In the world today, there are many homeless people and the United States has a large number in the streets of the large cities. According to Jones (2016), the African Americans are overrepresented in among the homeless and this raises the question of why the trend exists. The high rate of homelessness among this minority group is also associated with high mortality and morbidity, which is one of the main challenges associated with racial discrimination. In other words, the mortality and morbidity are high among the minority groups, which is one of the outcomes of the discriminatory experiences they have. Currently, it is estimated that about four million people experience housing discrimination in the United States only. However, out of this number, only a few of them report it to the authority. For example, in 2014, only 27,000 cases were reported to the U.S Department of Housing and Urban Development (Friedman, 2015). A high number of these complaints came from the minority group across the country.
Forms of Discrimination
Racial and Ethnic Discrimination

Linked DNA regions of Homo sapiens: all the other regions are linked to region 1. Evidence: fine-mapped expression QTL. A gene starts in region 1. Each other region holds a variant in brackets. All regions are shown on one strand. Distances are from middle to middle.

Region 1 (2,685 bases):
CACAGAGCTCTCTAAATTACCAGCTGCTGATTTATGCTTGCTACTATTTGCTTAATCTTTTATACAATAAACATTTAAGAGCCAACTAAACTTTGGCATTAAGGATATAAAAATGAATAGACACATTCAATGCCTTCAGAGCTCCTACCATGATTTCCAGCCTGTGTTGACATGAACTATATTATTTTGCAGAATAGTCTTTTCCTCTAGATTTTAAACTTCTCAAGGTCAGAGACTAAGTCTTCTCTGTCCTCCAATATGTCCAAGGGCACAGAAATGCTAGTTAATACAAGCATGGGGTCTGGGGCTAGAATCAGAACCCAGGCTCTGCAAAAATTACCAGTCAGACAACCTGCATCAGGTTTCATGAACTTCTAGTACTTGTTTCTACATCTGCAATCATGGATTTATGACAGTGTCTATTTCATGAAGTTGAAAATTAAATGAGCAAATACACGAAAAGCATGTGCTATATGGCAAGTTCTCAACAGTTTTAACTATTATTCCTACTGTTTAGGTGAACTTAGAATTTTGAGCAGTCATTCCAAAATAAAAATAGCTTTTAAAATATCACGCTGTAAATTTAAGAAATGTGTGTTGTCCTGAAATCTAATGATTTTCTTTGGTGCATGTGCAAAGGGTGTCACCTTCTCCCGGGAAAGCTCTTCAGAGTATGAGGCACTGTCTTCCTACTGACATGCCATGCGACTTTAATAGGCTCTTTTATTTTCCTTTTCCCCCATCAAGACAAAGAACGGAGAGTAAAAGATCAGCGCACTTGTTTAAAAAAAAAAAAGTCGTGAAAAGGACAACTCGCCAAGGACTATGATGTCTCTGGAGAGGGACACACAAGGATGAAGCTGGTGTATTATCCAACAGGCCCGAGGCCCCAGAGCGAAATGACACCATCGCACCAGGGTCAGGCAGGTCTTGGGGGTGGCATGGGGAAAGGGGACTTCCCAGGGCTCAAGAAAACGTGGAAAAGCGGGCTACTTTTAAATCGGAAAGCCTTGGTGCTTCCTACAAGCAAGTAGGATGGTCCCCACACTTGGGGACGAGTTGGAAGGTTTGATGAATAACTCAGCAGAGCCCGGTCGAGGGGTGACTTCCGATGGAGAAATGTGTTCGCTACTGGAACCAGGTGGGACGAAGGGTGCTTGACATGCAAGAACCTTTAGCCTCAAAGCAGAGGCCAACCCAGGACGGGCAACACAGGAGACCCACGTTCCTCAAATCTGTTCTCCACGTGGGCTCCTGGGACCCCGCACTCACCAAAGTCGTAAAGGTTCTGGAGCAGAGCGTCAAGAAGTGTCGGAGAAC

The racial and ethnic discrimination in housing is the major type of discrimination, with most of the minority races and ethnic groups reporting the highest number of complaints. Even though the segregation has ended over time, most of the African Americans in the metropolitan areas continue to live in the areas that are either highly segregated or in the range of high segregation. According to a Housing Discrimination Study done in 2012, racial discrimination has reduced from 1989. In the 1990s, the favor of the Whites against the Blacks in informing the needy clients about a rental unit was high by 7% (Friedman, 2015). The rate has reduced over time and the Blacks are at a higher rate of getting informed of a rental unit today as compared to the past years. The data shows that there is still a challenge in the housing market and the minorities face racial discrimination when seeking to buy or rent a house.